A Change Is Gonna Come
This week we’d thought we’d introduce you to one our regular supporters aka Trailblazers, Ruth Bennett. Ruth has been a long-time friend of the Abram Wilson Foundation and like so many members of our community is busy doing her own brilliant trailblazing work as Editorial Director at Stripes Publishing. Read on to find out more…
Tell us a bit about yourself
My name is Ruth Bennett and I’m Editorial Director for Stripes Publishing, an imprint of independent children’s publisher, the Little Tiger Group. I work on children’s fiction for six year olds right through to Young Adults and spend a lot of my spare time reading and squeezing in a bit of writing of my own! I am also a huge music lover – my husband is a musician in an alternative folk band, Farrago, and together we love going to gigs to listen to music of all genres.
What inspired you to get involved with the Abram Wilson Foundation and become a Trailblazer?
I was lucky enough to meet Abram and hear him perform, and I have followed the development of the Abram Wilson Foundation since its very beginning. It’s exciting to see the amazing work that is being achieved in Abram’s memory, continuing his legacy of musical excellence and inspiring young people. Music has real power to transform lives – both for listeners and performers – and I feel strongly that this needs supporting and nurturing, particularly at a time when challenging political and economic circumstances mean that it can no longer be taken for granted within our society. The work of organisations like the Abram Wilson Foundation are essential for making sure that the value of music is never lost.
Stripes is about to launch a new anthology called A Change Is Gonna Come. Tell us more!
We’re very excited about this book! It’s an anthology of short stories and poetry aimed at a Young Adult audience, featuring Black, Asian and Minority Ethnic writers. The book contains a whole range of different genres and styles and I really think that it has something for everyone. It’s an opportunity for readers to discover authors whose work they might not know and it’s a chance to really showcase the breadth of talent and the variety of voices out there.
How did the anthology come about and what was the inspiration behind it?
There have been many discussions in the publishing industry about the lack of representation for diverse voices. It’s a widely acknowledged problem but sadly it’s one that has been slow to change. It’s particularly important, I believe, in children’s and Young Adult writing – the books you read when you’re young have a lifelong impact, and it’s important for all young people to feel like there are books out there for them. The anthology is a way to present stories in which readers can see themselves and also offer them an opportunity to see other perspectives to their own. It’s a small step towards making change in the industry but we hope it will be just the beginning of a bigger shift.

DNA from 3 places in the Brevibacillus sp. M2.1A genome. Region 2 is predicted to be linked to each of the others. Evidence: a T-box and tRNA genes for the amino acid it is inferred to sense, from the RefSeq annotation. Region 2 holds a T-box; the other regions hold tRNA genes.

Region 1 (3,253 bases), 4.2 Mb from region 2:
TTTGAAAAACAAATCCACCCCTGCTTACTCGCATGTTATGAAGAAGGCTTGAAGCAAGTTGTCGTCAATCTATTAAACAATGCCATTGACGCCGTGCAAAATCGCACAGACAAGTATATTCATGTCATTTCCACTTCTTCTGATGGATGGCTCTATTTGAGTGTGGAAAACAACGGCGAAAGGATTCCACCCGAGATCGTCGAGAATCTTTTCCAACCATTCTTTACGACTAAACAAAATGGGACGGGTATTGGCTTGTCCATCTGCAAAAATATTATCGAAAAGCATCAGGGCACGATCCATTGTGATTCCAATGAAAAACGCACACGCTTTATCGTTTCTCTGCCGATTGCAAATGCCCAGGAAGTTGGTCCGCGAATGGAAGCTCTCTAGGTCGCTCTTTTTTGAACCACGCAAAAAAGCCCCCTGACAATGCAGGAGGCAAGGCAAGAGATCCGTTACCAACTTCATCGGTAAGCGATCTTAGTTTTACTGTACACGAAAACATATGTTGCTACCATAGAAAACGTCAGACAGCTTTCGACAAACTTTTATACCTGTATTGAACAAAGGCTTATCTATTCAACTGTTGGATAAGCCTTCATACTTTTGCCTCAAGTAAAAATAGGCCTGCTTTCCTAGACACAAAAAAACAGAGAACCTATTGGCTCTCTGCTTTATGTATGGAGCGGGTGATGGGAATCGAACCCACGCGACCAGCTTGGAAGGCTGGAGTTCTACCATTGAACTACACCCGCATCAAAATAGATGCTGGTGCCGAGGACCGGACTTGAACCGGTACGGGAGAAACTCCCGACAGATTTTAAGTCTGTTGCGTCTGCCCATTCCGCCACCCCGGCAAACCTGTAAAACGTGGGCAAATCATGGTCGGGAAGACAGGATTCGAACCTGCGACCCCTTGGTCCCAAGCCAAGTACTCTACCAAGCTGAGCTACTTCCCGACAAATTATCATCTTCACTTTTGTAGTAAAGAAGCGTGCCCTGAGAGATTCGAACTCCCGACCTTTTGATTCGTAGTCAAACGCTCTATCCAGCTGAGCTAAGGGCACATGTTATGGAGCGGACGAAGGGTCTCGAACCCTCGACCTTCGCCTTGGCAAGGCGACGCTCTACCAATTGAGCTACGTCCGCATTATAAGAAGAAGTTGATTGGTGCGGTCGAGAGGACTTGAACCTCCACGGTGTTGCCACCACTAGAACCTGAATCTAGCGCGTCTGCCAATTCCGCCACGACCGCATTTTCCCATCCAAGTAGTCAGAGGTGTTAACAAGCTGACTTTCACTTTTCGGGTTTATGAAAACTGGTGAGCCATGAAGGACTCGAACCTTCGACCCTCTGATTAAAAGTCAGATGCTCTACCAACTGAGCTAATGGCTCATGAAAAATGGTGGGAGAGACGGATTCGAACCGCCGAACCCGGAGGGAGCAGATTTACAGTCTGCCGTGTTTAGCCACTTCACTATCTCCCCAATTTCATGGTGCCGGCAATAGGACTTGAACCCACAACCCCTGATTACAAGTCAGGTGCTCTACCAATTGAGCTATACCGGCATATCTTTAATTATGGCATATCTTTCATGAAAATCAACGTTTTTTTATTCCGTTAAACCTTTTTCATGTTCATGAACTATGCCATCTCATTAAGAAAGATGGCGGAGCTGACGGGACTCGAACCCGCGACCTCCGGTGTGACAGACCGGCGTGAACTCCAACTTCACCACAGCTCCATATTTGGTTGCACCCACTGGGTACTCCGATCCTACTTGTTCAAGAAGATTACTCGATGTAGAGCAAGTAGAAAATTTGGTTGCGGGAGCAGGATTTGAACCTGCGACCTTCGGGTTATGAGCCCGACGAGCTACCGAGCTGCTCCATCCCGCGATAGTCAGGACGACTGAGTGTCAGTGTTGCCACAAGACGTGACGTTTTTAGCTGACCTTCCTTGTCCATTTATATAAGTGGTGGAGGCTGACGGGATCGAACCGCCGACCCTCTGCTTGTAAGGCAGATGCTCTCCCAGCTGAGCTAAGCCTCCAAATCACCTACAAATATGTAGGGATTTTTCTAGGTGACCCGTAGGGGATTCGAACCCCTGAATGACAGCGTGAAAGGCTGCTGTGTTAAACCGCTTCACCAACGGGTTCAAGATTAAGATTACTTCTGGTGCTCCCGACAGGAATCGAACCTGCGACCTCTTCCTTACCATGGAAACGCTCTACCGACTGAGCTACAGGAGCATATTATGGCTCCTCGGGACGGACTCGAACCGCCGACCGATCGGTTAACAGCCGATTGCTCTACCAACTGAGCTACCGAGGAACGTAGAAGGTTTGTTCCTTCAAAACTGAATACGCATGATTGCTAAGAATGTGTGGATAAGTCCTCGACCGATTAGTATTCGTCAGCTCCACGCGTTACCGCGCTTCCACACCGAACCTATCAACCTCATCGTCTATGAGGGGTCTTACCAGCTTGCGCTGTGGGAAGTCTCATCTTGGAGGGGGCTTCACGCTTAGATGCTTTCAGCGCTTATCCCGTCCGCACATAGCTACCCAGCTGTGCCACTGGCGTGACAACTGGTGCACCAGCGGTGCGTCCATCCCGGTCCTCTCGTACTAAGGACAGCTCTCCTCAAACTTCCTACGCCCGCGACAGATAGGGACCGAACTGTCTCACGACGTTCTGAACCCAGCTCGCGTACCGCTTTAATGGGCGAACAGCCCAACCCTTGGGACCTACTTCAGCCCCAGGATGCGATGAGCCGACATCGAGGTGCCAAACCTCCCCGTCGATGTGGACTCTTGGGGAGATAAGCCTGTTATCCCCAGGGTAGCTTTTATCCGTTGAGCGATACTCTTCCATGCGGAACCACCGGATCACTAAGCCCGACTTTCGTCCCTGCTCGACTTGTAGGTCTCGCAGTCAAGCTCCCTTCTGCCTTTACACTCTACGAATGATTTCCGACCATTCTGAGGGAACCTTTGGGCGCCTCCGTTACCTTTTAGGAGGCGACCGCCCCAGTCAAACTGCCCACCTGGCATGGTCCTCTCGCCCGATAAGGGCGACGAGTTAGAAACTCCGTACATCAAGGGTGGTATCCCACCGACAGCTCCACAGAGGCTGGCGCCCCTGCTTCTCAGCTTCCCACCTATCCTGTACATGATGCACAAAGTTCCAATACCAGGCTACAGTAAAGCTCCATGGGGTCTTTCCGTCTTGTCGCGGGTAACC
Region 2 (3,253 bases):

Are there any particular writers we should be looking out for?
We’re fortunate to have 12 incredible contributors to the collection – they range from established writers of adult fiction for whom this is their first Young Adult work, Nikesh Shukla and Ayisha Malik, to award-winning YA writers, Patrice Lawrence and Catherine Johnson, and writers who work across genres and forms, like Musa Okwonga and Inua Ellams, another friend of the Abram Wilson Foundation. When commissioning the anthology, we wanted to give a platform to new writers as well, and we commissioned four stories from an open-submission process for previously unpublished authors. The writers we chose – Mary Bello, Aisha Bushby, Yasmin Rahman and Phoebe Roy – are definitely talents to watch!
What advice would you give any aspiring writers reading this?
Keep writing – it sounds obvious, but it can take many hours and tens of thousands of words on the page to find your voice and hone your skills. If you want to know how to become a writer then don’t try to fit in to what you perceive to be the kind of writing or the subject matter that is being published – write what makes you excited and what you feel passionate about. And lastly, find a supportive community of fellow writers – writing is a solitary occupation but finding other people in the same boat is a great way to share tips and ideas!
And finally, what are your three top summer reads?
My three top summer reads that I’ve read and would heartily recommend are: The Good Immigrant, edited by Nikesh Shukla – a collection of essays from a really fantastic group of writers, Orangeboy by Patrice Lawrence, a fast-paced Young Adult novel that you will not want to put down and The Power by Naomi Alderman, a gripping novel that explores the politics of gender in an imaginative and unsettling way.
And the three books on my ‘to read’ pile for before the summer is over – The Hate U Give by Angie Thomas, a Young Adult novel whose film-adaptation has recently been announced, The Underground Railroad by Colson Whitehead, currently collecting a host of award wins and nominations, and We Don’t Know What We’re Doing by Thomas Morris, the debut short-story collection from a talented UK writer that would have won me over on its title alone because … who does?